Who Are the Millennials?
Dr. Amy Gutmann, president of the University of Pennsylvania and "digital immigrant," tells Cheryl Dorsey who the "millennials" are. They believe in two things: social networking and making a difference.
Islam and Liberalization: Turbulent Time in Middle East Ahead
Are there dangers in the liberalization of politics in the Middle East? Condoleeza Rice said that it's inevitable that voices will emerge that we don't like hearing. The role of Islam in conjuncture with individual rights, politics, and women will lead to some turbulent times.
The Women Who Ended Craigslist Trafficking
Malika Saada Saar, founder and director of The Rebecca Project for Human Rights, said an end to trafficking can come about through the summit's own maxim—stories and solutions. Here, she explains how women who had once been trafficked through Craigslist came up with a solution to end it.
Wendi Murdoch: Rupert Hasn't Learned Chinese
Is there anything the News Corp boss can't do? There is, apparently: Speaking about raising her children, Wendi Murdoch said there's only one person in her family who hasn't learned how to speak Chinese.
What Does China Think of the Tiger Mother?
Amy Chua, author of Battle Hymn of the Tiger Mother, quipped that when her book about strict parenting came out in China, it was perceived as normal.
Ashley Judd: Children Are Not for Sex
Actress and activist Judd introduced the panel "'No Such Thing': Trafficking of Girls in the United States" with a heart-wrenching personal anecdote about a young woman who was forced into prostitution in Atlanta.
What Issues Are Worth Fighting For?
Former Secretaries of State Condoleeza Rice and Madeleine Albright agree that for Americans to fight for women's rights in the Middle East, we first must understand what the women in the countries actually want.
Bringing Modern Healthcare to Africa
In the segment, "Ain't No Mountain High Enough: Reaching Beyond the Connected World," Amy G. Lehman, MD, MBA, spoke about her fascination with Lake Tanganika and what led her to found the Floating Health Clinic in the African Great Lake.
An Acid Violence Survivor's Story
In the panel called "Stealing Beauty," Yem Chhoun recounted when her husband's mistress attacked her and her newborn baby with acid. Her village told her to let her daughter die, but with the help of panelist Dr. Ebby Elahi, both have recovered.
Bill Clinton: The Problem with the Peter King Hearings
While there have been instances of American Muslims engaging in terrorist activities, President Bill Clinton said that most of what we know about these dangerous acts has come from other Muslims. If Rep. Peter King acknowledged this point, Clinton continued, then America might truly move past "two-dimensional stereotypes" and learn something about Islam.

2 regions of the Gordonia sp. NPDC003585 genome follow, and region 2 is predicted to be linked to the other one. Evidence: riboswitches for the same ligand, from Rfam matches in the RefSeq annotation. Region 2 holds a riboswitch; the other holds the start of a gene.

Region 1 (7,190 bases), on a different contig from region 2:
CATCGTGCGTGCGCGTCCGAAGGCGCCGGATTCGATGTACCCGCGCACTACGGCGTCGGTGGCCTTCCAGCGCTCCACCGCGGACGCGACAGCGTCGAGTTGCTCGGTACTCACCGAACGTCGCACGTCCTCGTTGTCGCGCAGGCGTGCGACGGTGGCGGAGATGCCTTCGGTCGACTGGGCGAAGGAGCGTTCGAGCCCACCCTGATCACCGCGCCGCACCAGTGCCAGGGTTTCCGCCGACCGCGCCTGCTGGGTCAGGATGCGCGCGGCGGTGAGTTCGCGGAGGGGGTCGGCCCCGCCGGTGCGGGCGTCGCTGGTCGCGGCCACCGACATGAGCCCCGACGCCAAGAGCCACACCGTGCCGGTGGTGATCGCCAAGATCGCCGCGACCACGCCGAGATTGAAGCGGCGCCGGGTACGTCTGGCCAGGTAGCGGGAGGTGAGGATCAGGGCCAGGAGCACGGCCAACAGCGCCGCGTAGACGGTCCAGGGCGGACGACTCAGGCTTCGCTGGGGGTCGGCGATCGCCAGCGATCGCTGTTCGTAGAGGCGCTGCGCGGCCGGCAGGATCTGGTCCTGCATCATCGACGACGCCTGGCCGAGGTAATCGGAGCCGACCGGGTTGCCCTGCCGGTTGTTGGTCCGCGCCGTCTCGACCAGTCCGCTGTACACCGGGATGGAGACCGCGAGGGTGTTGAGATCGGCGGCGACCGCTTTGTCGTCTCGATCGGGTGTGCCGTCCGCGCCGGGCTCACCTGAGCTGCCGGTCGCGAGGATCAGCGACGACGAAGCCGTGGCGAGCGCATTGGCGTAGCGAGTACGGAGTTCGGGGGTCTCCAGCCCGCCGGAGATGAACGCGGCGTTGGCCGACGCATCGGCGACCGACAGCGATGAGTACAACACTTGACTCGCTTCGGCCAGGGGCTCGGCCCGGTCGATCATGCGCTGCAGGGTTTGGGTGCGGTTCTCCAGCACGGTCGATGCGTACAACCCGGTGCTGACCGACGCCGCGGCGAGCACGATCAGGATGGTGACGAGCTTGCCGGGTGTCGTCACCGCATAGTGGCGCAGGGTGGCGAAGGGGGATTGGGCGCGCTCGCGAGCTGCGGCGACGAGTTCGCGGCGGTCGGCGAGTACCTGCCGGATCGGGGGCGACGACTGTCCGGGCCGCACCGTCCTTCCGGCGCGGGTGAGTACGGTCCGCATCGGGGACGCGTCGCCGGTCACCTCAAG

Voices from the Uprising
Iranian actress Shohreh Aghdashloo reads powerful dispatches from the protests in the Middle East. "I'll never forget what I saw," she read. "Mothers dragging their children along so they could witness history."
When Will There Be a Woman President?
There was talk between Tina Brown and Bill Clinton of Libya, of Egypt, and even the Peter King hearings, but one question that brought a chuckle to audience was this one: When will there be a woman president?
Saudi Arabia Lives in Darkness
Will the Middle East revolutions spread to Saudi Arabia? In a panel titled "Firebrands: Pioneers in the New Age of Dissent," Wajeha H. Al-Huwaider, Saudi Arabian journalist and activist, said that a revolution is already happening in her country. The only problem is that no one is listening.
Foundations Are Catalytic Wedges
If foundations can only make a minor difference in the world when compared to governments, then what's the point? In a conversation with Charlie Rose, Melinda Gates said that foundations must act as catalysts to spurn governments into action.
DVF Shows Matriarch Her “Village”
Diane von Furstenberg welcomed attendees with a story about showing Rebecca Lolosoli, the matriarch of an all-female village in Kenya who was forced to flee her village, von Furstenberg's own "village." Together, they made jewelry.
The Women in Mayor Bloomberg’s World
New York City is home to more than four million women, who make up half of the population who, according to Mayor Michael Bloomberg, do more than half the work. Bloomberg described how, when faced with a tough issue, he calls on another woman—his 102-year-old mother.
Women Bloggers and the Revolution
Dalia Ziada, Egyptian author and activist, may be just a Muslim housewife to outsiders. But the online realm is different. "I write on my blog, no one cares if I am a man or a women, if I look good or look bad," she said. "They only care for my mind."
Bill Clinton on America's Response to Libya
How should the U.S. handle the conflict in Libya? It's a tough balance, Bill Clinton told Tina Brown. We should support "legitimate popular movements," Clinton said, but he is sympathetic to Obama not wanting to enforce a no-fly zone without Europe signing on. Still, he said, “We should do it.”
Society's Treatment of Women is a Marker of Civillization
Newsweek and The Daily Beast editor-in-chief Tina Brown welcomed the free-thinking, firebrands, social revolutionaries, and dangerous rabble rousers assembled at the Women in the World summit. "These are revolutionary days," she said. "In the Middle East women are in the forefront of the fight against oppression affecting hundreds of millions in the region."